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Exploring the Role of Self-Control Across Distinct Patterns of Cyber-Deviance in Emerging Adolescence

A disproportionally large number of adolescents engage in cyber-deviance. However, it is unclear if distinct patterns of adolescent cyber-deviance are evident, and if so, whether and to what extent low self-control is associated with different patterns of cyber-deviance. The ...

Published onJan 11, 2024
Exploring the Role of Self-Control Across Distinct Patterns of Cyber-Deviance in Emerging Adolescence
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Abstract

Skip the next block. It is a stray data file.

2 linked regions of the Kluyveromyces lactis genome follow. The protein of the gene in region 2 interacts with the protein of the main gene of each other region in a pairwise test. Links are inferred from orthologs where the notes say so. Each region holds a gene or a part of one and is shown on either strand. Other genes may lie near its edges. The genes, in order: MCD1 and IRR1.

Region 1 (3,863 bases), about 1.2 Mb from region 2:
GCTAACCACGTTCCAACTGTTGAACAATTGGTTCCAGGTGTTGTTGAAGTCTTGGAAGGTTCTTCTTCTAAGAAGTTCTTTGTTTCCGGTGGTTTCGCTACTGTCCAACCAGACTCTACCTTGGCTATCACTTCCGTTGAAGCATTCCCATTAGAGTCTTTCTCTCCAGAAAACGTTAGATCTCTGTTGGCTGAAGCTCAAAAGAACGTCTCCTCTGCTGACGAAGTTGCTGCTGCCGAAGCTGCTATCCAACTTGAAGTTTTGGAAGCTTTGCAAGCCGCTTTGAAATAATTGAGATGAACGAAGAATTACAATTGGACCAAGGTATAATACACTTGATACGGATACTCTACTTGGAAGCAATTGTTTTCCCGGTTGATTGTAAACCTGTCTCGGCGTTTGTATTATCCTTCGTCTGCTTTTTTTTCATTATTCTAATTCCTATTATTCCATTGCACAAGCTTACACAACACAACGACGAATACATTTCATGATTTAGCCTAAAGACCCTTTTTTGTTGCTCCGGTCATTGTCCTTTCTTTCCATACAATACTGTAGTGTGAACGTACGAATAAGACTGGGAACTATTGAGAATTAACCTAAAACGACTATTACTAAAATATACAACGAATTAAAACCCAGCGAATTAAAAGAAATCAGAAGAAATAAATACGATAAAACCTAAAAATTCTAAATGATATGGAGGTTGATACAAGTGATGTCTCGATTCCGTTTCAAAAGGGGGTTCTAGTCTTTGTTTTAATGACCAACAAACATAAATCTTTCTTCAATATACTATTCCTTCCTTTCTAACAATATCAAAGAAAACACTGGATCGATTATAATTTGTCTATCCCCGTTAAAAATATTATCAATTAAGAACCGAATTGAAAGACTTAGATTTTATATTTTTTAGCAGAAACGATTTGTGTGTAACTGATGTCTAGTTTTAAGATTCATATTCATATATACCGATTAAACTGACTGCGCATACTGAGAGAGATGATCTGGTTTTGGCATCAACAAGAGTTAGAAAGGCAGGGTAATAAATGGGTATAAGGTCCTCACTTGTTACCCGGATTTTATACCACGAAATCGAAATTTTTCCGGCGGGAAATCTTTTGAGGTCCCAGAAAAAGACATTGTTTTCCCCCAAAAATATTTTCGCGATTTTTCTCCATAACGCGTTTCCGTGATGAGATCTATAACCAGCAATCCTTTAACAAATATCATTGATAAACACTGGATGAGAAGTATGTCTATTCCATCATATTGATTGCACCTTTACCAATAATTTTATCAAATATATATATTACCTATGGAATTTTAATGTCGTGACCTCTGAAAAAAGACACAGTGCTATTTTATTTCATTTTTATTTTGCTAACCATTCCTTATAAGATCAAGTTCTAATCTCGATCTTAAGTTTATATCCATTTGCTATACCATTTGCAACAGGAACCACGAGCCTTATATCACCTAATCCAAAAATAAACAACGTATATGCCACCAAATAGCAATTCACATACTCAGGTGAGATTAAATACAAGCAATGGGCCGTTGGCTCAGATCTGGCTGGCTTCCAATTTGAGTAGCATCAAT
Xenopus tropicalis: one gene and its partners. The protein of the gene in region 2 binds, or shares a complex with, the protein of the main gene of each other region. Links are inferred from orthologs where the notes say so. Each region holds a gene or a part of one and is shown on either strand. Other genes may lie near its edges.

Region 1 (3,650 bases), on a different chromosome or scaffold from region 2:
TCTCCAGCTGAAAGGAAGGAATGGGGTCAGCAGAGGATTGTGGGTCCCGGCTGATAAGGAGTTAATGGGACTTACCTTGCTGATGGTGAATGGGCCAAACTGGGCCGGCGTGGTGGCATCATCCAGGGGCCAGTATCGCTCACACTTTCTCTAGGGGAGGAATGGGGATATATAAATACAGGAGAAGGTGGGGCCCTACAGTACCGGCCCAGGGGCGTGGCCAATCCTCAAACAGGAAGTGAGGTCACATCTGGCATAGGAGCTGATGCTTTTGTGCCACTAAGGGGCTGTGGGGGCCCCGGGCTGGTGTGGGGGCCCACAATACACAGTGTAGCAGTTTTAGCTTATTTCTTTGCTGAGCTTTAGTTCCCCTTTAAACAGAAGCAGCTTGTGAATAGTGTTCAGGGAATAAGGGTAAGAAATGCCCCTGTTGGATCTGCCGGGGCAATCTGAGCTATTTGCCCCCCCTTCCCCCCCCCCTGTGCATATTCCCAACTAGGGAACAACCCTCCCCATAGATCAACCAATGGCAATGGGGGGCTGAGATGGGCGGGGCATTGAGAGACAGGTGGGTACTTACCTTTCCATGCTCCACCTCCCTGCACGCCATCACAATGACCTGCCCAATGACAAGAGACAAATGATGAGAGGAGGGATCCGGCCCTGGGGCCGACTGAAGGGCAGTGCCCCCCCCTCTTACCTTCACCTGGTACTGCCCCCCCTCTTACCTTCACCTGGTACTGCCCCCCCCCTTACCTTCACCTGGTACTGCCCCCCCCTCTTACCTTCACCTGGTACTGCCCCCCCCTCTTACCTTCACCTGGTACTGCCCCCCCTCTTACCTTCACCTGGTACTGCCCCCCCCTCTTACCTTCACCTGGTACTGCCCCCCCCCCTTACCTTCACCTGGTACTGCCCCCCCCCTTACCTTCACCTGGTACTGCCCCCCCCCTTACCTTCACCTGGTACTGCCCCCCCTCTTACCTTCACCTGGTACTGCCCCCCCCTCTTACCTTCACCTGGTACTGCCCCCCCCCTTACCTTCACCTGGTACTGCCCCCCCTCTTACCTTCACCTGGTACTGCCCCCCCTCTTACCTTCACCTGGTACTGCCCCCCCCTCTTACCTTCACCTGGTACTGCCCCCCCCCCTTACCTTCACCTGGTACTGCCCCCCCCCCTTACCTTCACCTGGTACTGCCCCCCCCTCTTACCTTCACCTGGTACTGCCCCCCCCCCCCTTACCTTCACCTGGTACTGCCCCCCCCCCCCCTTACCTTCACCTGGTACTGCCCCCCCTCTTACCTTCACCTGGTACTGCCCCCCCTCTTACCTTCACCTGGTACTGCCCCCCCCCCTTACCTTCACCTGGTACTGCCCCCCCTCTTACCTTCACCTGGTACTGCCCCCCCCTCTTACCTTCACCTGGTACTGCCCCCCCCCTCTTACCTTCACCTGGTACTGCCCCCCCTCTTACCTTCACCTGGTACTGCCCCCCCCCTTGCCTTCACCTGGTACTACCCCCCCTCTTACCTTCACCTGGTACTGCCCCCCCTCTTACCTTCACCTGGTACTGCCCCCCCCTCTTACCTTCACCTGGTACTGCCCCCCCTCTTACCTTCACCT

A disproportionally large number of adolescents engage in cyber-deviance. However, it is unclear if distinct patterns of adolescent cyber-deviance are evident, and if so, whether and to what extent low self-control is associated with different patterns of cyber-deviance. The current study addressed this research gap by examining the relationship between self-control and distinct latent classes of adolescent cyber-deviance net of potential confounders among a cross-sectional sample of 1793 South Australian adolescents. Four latent classes were identified, each characterized by varying probabilities of involvement in six types of cyber-deviance that were measured. The versatile class (n = 413) had the lowest average level of self-control, followed by the harmful content users (n = 439) and digital piracy (n = 356) classes, with the abstainer class (n = 585) characterized by the highest self-control. Analysis of covariance indicated that the abstainer group had significantly higher self-control than other classes of cyber-deviance. Although the versatile class had noticeably lower average self-control scores than the harmful content users and digital piracy groups, this difference was not significant after correcting for multiple comparisons. Collectively, these findings suggest that self-control appears to distinguish between those who do and do not engage in cyber-deviance but may not distinguish between distinct patterns of cyber-deviance net of other factors.

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